Students cope with symptoms of cold, flu

Since medical professionals have not found a cure yet for colds and flu, prevention is the only option in fighting off symptoms of the flu and for helping it to keep from spreading.

Wallace Kelley, a registered nurse and an infection control practitioner at the Operations of Infection Control facility in Tallahassee Memorial Hospital, said flu season is “in the late fall and winter.”      

Kelley went on to discuss common flu symptoms.

“You feel like you got hit by a train, your muscles ache, you feel feverish, you don’t feel like doing anything, you feel lethargic – some even experience loss of breath and runitis, which is runny nose,” Kelley said.  

In the cases of having natural illnesses and body disorders, the chances of dying from the flu are much greater than an average person with a cold.

Trae Dashiell, 18, a freshman accounting student from Baltimore, has two blood disorders sickle cell and anemia and the last time he had the flu was November.

“(I was) shivering, feeling very cold my skin was very hot, and I could not walk,” Dashiell said.

“The chances of dying have an effect on the very young and the very old the diseases and conditions that they might have,” Kelley said.

Dashiell gets a cold once to twice a year, which is usually severe but short-term like his flu, which lasted a few hours.           

For students like Dashiell that have certain natural disorders or serious allergies taking any flu fighting medicine that has not been prescribed or getting vaccinated without consulting a doctor first is not suggested.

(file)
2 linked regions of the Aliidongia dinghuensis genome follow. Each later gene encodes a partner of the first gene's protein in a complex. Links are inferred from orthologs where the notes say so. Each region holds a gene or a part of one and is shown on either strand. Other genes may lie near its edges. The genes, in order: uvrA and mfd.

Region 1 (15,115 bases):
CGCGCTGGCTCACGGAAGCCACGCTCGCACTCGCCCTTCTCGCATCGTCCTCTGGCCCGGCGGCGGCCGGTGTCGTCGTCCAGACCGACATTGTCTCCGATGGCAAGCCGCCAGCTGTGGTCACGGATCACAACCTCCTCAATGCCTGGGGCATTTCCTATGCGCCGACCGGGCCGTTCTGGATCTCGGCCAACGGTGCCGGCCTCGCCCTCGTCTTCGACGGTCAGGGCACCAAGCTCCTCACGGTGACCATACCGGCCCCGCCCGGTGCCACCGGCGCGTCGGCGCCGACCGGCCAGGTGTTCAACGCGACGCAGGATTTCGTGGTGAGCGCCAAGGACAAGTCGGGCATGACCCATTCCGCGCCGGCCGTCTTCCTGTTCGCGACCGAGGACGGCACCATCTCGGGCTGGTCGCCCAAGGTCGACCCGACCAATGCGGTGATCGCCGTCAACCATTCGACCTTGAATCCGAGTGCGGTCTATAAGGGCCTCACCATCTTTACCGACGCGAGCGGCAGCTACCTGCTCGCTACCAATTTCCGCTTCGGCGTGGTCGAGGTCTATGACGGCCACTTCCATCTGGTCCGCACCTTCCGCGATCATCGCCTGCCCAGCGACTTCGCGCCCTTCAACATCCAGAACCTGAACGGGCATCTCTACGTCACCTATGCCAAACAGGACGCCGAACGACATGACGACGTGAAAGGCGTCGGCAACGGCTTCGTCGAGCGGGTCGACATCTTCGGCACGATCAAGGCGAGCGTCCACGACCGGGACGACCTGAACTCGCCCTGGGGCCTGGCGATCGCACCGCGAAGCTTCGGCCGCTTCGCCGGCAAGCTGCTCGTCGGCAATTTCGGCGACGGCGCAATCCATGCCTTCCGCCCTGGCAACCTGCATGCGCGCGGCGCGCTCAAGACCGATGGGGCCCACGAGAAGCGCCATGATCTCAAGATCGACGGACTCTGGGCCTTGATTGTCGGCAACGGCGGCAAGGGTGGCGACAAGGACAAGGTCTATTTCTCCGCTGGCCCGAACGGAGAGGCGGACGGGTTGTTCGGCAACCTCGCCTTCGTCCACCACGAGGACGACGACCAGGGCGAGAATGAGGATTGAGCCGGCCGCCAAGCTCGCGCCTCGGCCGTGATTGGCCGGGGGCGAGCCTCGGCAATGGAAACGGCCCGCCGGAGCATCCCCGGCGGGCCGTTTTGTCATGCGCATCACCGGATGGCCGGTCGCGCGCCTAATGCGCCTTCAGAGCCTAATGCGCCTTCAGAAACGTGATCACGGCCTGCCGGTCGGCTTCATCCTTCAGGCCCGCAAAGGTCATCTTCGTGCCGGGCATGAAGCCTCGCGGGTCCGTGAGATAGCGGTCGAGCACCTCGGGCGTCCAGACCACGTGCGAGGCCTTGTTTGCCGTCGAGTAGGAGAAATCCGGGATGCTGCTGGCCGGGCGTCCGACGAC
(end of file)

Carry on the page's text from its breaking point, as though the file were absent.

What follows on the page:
But it is an option for students like Frank Lamar, 23, an electrical engineering junior from Mobile, Ala. Frank had a cold for five days just a couple of weeks ago.

“I had a fever, runny nose, congestion, cough, body ache and felt sluggish,” Lamar said.

To feel better, Lamar took Robitussin, Dayquil and got some sleep, which is typically what he does whenever he gets a cold.

The active ingredients that are contained in each Vicks Dayquil are Acetaminophen, which relieves pain and reduce fever, Dextromethorphan, which is a cough suppressant and Phenylephrine, a nasal decongestant.

Although these medicines do help the body fight some of the cold or flu symptoms by providing temporary relief, there is no medicine that can cure a cold or flu.

Kelley continued to discuss the improbability of curing colds.

“There is no real prevention of a cold except for zinc tablets,” Kelley said. “The best prevention is hand washing because of touching gas hoses and rails that other people share.”

Kelley also recommended taking certain precautionary methods to prevent colds and flu.

“Hand hygiene: using alcohol hand cleaners, washing your hands frequently, practicing cough etiquette, eating a healthy well-rounded diet, not smoking and getting the flu vaccine every year are common values that can keep you healthy,” Kelley said.

Kelley said cough etiquette is when you cough into your clothes and not your hands.

“The big hallmark is, get the vaccine,” Kelley said. “It’s the best way to prevent the flu.”